The Mt. Baker Film Festival: A New Yorker’s Perspective

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Amidst the chaos of shredder parents chasing their four-foot-tall, Volcom jacket wearing children around, the mob of teenagers attempting to scope what WWS Boardshop has to offer at their stand, stoners looking to get their third free brownie at the Wake ‘n Bakery table and the rest of the unorganized swarm of roughly 1,200 people milling through the Mt Baker Theatre, there was a strong communal excitement buzzing in the air. With winter right around the corner, it’s about time to get stoked on the upcoming season, and to share that enthusiasm with fellow skiers and snowboarders in the community. The 15th annual Mt Baker Film Festival served as a perfect way to spread stoke and to get snow sports enthusiasts amped on what is soon to come.

I arrived in Bellingham from Albany, NY at the beginning of September. Prior to coming out west, I had never been to a snowboard video premiere. Since coming, I’ve been to three. At first it didn’t take a lot to impress me, I was amazed just to be seeing a snowboard movie on a big screen. But after going to the Mt Baker Film Festival, I think my expectations have now risen dramatically.

Enter the Mt Baker Theatre, a glamorously restored building that’s origins date back to 1927, an architectural cache in the heart of Bellingham, WA’s downtown arts district. The finely dressed ushers at the main entrance swap your ticket with a calendar poster of Mt. Baker’s upcoming season’s schedules of events and a picture of Cam Pierce throwing a burly miller flip in the powdery woods of the resort. Take a left and enter the Walton Theatre, a room which has been transformed into a ski and snowboard convention comprised of tables hosted by the area’s snow-related businesses: Northwest Avalanche Center, WWS Boardshop, The Baker Bus, Wake ‘n Bakery and more. At the middle of the convention there was a large-scale “Plinko” game that left no player empty handed, so everyone who attended walked away with at least one prize.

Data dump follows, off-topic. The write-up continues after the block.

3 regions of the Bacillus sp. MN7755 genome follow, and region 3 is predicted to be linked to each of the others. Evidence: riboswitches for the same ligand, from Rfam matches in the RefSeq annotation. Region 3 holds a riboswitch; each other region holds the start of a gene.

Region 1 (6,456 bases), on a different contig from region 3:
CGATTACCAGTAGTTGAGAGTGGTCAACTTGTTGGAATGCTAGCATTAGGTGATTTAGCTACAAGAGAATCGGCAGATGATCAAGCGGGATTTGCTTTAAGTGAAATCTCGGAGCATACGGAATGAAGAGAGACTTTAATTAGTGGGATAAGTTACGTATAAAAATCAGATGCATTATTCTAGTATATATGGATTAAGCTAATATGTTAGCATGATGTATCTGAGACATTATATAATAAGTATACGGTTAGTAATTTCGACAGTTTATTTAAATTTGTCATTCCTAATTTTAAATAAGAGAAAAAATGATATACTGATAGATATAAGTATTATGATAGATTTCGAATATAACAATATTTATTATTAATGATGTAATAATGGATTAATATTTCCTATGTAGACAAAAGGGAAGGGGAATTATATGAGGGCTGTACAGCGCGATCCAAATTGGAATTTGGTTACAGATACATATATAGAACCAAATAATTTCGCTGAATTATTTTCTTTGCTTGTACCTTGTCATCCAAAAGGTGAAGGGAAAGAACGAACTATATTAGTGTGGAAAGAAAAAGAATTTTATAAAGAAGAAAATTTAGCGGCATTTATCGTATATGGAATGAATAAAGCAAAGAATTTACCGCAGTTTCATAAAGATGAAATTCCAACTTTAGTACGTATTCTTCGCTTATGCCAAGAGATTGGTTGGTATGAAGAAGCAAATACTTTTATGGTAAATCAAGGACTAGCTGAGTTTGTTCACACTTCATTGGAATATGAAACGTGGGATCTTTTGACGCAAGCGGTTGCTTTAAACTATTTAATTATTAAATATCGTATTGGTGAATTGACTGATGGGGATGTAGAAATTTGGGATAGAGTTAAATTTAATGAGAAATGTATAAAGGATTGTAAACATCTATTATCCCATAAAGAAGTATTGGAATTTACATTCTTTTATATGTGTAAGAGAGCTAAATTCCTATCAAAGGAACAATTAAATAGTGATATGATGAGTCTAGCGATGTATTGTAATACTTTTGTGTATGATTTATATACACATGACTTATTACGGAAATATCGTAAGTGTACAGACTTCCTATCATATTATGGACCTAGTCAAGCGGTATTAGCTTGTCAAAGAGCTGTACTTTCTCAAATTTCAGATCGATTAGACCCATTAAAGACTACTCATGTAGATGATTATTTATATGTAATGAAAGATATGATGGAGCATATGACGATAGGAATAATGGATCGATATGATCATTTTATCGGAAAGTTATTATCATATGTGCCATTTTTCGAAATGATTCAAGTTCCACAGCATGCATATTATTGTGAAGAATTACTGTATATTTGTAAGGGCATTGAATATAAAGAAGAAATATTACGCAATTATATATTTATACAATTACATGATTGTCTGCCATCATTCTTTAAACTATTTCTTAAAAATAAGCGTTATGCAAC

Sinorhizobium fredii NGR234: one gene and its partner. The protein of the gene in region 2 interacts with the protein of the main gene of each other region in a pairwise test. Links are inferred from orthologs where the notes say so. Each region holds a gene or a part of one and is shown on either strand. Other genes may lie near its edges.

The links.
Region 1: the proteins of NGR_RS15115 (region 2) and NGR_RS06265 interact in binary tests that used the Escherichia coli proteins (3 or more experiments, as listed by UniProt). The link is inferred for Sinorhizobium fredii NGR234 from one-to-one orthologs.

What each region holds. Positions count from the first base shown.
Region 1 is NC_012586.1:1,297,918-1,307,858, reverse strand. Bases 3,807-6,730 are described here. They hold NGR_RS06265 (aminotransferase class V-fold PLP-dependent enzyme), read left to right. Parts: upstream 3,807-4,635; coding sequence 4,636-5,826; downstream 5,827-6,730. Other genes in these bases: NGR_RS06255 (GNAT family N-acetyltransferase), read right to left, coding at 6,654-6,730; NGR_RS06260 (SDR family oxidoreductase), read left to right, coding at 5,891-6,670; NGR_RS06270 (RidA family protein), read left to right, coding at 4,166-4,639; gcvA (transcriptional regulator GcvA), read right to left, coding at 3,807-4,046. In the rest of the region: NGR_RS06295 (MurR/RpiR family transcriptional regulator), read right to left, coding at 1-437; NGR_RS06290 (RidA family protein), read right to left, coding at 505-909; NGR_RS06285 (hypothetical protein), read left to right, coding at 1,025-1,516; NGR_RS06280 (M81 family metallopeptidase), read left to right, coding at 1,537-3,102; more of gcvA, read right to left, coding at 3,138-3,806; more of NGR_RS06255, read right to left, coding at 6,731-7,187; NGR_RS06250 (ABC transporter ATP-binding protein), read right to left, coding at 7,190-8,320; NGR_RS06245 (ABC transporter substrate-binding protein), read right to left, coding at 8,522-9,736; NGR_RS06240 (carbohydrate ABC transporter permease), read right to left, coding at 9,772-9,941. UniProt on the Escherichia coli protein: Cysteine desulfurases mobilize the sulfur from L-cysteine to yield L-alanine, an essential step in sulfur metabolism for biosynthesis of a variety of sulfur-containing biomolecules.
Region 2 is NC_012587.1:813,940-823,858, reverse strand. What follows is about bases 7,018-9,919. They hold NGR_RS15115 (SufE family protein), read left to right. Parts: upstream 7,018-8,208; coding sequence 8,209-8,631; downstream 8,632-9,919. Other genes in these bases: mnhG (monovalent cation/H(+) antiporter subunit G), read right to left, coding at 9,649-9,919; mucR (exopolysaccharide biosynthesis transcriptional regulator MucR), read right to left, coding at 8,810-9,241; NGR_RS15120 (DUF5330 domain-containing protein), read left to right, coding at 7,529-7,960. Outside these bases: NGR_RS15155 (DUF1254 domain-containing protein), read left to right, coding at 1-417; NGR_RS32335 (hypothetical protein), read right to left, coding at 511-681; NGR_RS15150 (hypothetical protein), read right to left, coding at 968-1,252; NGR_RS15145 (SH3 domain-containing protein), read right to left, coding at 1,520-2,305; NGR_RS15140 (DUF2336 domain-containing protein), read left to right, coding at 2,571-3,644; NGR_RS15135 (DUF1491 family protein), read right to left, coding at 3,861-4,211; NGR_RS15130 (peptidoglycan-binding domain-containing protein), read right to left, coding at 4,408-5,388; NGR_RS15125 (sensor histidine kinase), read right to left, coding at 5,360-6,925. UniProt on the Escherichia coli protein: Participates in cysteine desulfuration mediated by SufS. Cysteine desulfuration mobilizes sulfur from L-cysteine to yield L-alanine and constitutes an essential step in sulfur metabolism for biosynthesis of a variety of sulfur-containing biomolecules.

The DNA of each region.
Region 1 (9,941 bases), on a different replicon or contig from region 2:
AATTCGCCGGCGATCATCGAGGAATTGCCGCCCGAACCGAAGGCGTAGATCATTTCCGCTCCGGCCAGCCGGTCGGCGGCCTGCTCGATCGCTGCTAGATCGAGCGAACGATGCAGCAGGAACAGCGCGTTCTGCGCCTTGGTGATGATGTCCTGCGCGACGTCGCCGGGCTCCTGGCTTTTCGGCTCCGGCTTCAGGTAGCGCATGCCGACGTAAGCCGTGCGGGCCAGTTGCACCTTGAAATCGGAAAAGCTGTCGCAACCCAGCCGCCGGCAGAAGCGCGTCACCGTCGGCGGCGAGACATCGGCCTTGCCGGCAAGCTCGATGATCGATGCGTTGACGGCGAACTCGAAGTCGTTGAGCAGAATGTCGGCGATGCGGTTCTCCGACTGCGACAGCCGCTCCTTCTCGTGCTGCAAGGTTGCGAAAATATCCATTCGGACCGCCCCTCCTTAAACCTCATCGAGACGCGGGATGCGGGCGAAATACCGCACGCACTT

For those trying to escape the pandemonium of the convention center in the Walton Theatre, the festival coordinators provided a slideshow featuring skiing and snowboarding photography on the Main Stage before the film screening. A classical pianist played live music on stage. His robust and animato playing complemented the imagery, adding depth. The music started to drown out as more people found their way from the convention area to the main theatre, ready to find their seats and eager for the videos to start and their chance at $4,000 worth of raffle prizes.

The films at the festival were a pleasant mix of varying styles and approaches to filming and directing, as well as featuring a diverse array of subject matter. My favorite video was entitled, “Best In Snow,” a short documentary portraying the relationship between skiers and snowboarders and their dogs. Although the riding wasn’t as intense as 686’s video which featured the team going huge in the side and backcountry or the “People’s Choice Award” winning video, Sweetgrass’ “Afterglow” ski video segment, “Best In Snow” sent an awesome message about friendship, playfulness, compassion and “living in the now.” I felt that its theme spoke true to that of the festival: a gathering of folks who love to ride down mountains and share that experience with their extended group of best friends, canine or otherwise.


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